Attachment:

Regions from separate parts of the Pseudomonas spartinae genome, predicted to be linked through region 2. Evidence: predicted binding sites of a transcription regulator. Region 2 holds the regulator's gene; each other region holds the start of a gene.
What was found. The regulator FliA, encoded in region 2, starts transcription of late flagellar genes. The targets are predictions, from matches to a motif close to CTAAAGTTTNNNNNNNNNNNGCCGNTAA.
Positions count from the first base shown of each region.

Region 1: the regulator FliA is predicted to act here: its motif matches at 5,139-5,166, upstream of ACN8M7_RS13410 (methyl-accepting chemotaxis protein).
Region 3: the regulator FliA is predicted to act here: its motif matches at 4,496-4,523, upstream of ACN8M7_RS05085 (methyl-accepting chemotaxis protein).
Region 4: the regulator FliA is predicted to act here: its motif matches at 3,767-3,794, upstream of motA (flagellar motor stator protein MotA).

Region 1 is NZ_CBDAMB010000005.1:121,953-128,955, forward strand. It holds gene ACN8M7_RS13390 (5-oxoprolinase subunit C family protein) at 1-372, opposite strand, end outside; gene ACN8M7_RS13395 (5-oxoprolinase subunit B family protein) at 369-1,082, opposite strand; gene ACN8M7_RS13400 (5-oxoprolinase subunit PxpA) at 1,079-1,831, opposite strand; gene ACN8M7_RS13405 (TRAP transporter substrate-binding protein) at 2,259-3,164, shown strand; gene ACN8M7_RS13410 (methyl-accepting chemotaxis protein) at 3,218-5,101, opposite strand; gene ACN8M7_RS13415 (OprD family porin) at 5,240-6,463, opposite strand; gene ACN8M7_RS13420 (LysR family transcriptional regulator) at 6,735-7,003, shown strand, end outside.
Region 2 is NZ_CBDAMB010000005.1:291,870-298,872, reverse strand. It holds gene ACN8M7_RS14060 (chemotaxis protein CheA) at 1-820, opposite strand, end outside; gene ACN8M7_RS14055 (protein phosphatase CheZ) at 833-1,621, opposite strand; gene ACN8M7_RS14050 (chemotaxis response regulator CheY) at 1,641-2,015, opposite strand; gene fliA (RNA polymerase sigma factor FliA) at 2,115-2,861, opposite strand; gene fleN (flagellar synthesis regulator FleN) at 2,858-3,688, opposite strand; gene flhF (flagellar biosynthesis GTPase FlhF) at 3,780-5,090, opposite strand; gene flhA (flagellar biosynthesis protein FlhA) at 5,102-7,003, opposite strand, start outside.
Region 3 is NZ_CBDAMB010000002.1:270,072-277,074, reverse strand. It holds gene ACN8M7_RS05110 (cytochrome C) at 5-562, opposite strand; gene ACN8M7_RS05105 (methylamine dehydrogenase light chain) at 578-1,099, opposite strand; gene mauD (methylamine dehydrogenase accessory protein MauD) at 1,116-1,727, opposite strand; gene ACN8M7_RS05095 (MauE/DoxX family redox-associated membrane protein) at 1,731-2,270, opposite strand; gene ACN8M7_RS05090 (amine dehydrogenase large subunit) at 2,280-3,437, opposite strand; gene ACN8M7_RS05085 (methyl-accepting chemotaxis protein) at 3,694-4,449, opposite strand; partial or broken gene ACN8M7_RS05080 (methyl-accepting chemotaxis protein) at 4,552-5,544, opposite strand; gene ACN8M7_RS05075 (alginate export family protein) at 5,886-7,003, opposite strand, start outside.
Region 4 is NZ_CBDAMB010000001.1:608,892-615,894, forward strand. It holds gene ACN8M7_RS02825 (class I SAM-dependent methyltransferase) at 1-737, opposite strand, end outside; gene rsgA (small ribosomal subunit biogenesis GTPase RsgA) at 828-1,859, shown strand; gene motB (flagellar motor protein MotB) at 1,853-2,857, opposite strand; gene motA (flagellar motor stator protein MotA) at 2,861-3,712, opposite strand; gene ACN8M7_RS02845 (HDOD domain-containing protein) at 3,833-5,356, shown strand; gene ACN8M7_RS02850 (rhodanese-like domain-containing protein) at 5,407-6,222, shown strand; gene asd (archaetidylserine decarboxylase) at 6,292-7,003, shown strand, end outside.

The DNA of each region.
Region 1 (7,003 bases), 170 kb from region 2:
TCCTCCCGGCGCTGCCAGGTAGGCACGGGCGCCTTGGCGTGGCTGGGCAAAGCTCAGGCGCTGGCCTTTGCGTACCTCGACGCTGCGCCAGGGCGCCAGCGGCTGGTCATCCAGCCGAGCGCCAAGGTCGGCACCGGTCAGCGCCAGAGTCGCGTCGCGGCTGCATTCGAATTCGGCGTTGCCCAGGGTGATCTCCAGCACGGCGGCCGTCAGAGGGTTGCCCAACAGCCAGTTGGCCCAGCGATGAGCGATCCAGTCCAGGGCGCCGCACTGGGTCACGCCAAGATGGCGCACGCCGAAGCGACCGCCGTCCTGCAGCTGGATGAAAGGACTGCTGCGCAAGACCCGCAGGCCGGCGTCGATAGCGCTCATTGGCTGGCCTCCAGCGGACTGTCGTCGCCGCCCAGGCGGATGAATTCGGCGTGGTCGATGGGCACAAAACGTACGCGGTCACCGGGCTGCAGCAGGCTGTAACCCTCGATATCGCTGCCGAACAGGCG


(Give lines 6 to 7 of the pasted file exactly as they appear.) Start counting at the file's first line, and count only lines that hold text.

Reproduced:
Region 4: the regulator FliA is predicted to act here: its motif matches at 3,767-3,794, upstream of motA (flagellar motor stator protein MotA).

Region 1 is NZ_CBDAMB010000005.1:121,953-128,955, forward strand. It holds gene ACN8M7_RS13390 (5-oxoprolinase subunit C family protein) at 1-372, opposite strand, end outside; gene ACN8M7_RS13395 (5-oxoprolinase subunit B family protein) at 369-1,082, opposite strand; gene ACN8M7_RS13400 (5-oxoprolinase subunit PxpA) at 1,079-1,831, opposite strand; gene ACN8M7_RS13405 (TRAP transporter substrate-binding protein) at 2,259-3,164, shown strand; gene ACN8M7_RS13410 (methyl-accepting chemotaxis protein) at 3,218-5,101, opposite strand; gene ACN8M7_RS13415 (OprD family porin) at 5,240-6,463, opposite strand; gene ACN8M7_RS13420 (LysR family transcriptional regulator) at 6,735-7,003, shown strand, end outside.